Jake Arrieta. Palmer had a majestic career but I just feel he could not generate the velocity to make it through Turner, Bellinger and Puig and end up unnecessarily taxing an already exhausted bullpen. I don’t care how good he looks in his underpants, come on guys, we’ve had enough problems with starters not going the distance and you want to put a 72 year old on the mound?

    • Boog Robinson Robinson

      October 24, 2017 at 11:18 am

      You’re questioning whether a guy with 211 Complete Games Pitched can go the distance?

      You’re bordering on blasphemy my friend!

      Turner, Bellinger & Puig would have all whiffed on Palmer’s high heat just like they all did. (that’s if the rule book’s strike zone were enforced)

    • Dan Connolly

      October 24, 2017 at 12:17 pm

      Palmer had location with velocity on his prime. And according to his teammates he had the ability to ratchet it up when needed. Deadly combo.

      • Bancells Moustache

        October 24, 2017 at 1:05 pm

        Obviously you guys missed that punchline.

        • Boog Robinson Robinson

          October 24, 2017 at 1:24 pm

          Nah .. I got it.

    • Dan Connolly

      October 24, 2017 at 2:38 pm

      I missed it. Had a lot to read and did it too quickly. Drink chip.

    • Ben1

      October 24, 2017 at 6:32 pm

      um…. look up Palmers # of complete games pitched

  9. Marshall

    October 24, 2017 at 9:28 am

    Just to be different, I’m going to go with Dave McNally, 1968 version.

    He put up the best WHIP in a season of any starter in Orioles history at 0.842
    He had the best H/9 in a season of any starter in Orioles history at 5.7

    22 Wins, 1.95 ERA, 6.7 Ks/9, 273 Innings, ERA+ of 150

    By the numbers only, that’s what you’d want on the hill.

    #2 on my list is 1975 Jim Palmer
    #3 would be 1992 Mussina

    • Dan Connolly

      October 24, 2017 at 12:18 pm

      See above. Crazy that their best seasons didn’t land team into the playoffs.

  10. Marshall

    October 24, 2017 at 9:32 am


    If we’re only talking game 7…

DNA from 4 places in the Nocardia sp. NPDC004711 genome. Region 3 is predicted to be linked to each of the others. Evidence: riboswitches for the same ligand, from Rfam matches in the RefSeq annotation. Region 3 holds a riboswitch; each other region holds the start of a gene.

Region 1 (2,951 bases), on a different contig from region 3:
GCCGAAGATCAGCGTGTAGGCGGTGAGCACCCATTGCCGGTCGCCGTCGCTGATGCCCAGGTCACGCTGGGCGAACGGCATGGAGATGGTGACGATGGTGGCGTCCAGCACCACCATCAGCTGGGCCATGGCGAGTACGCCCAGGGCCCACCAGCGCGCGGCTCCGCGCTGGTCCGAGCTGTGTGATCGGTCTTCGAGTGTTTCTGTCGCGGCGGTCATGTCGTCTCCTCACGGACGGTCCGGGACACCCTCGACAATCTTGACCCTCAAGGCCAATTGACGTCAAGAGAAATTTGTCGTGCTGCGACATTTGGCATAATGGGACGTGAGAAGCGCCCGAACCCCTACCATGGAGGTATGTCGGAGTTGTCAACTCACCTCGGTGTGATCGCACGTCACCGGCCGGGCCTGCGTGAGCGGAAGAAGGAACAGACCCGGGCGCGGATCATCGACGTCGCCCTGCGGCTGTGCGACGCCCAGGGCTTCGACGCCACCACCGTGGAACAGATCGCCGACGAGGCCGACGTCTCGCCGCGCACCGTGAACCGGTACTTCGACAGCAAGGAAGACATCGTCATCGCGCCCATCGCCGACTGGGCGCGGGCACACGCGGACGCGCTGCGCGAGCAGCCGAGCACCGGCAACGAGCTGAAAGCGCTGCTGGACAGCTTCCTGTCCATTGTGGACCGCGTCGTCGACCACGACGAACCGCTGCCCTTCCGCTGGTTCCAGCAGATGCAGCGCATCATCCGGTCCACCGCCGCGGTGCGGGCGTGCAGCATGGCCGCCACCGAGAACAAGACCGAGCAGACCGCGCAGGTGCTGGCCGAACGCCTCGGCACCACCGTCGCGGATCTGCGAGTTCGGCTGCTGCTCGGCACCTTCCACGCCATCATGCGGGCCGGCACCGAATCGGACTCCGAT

Forgo the starter and put in our greatest bullpen arms. Play the hottest hands as it goes.

    • Dan Connolly

      October 24, 2017 at 12:18 pm

      I’d rather have one starter shove.

  11. lmterps

    October 24, 2017 at 9:34 am

    Palmer no doubt, McNally, Cuellar and Mussina would be excellent choices also but happened to think of Mike Boddicker also.

    • bigdaddydk

      October 24, 2017 at 10:24 am

      Boddicker from 1984 would be a great choice. He had great stuff that year that he never really recaptured in Baltimore. Had some good seasons later in Boston, but none like that 20-win campaign.

    • Dan Connolly

      October 24, 2017 at 12:20 pm

      That was an amazing year for him. Last 20-game winner for franchise.

  12. madrow

    October 24, 2017 at 10:16 am

    Hoyt Wilhelm

    • bigdaddydk

      October 24, 2017 at 10:52 am

      Going old school. Nice. I guess the real question is whether you’d pick him to start or pitch in relief.

    • Dan Connolly

      October 24, 2017 at 12:23 pm

      Yup. Either. You know he never made more than 10 starts in a season until 1959 when he was 36 and made 27. That year he led AL in ERA (2.19) in 226 innings.

  13. Raymo

    October 24, 2017 at 10:30 am

    I’m going with the 1970 Dave McNally, the only pitcher to hit a grand slam in a World series game. He’ll beat you with his arm AND with his bat (borrowed from Curt Morton).

    • Dan Connolly

      October 24, 2017 at 12:24 pm

      I like the all-around creativity. Drink chip.

    • Raymo

      October 24, 2017 at 12:55 pm

      Thanks for the chip. I never thought I’d earn one in this fine establishment full of very knowledgeable baseball folks.

      Also my apologies to Curt Motton, whose name got mangled by auto correct.

    • Dan Connolly

      October 24, 2017 at 2:39 pm

      Yep. I let that one go. I know when typos/autocorrect strike.

    • bigdaddydk

      October 25, 2017 at 2:23 pm

      Kind of like Chris Davis, except the bat part.

  14. bv22

    October 24, 2017 at 10:31 am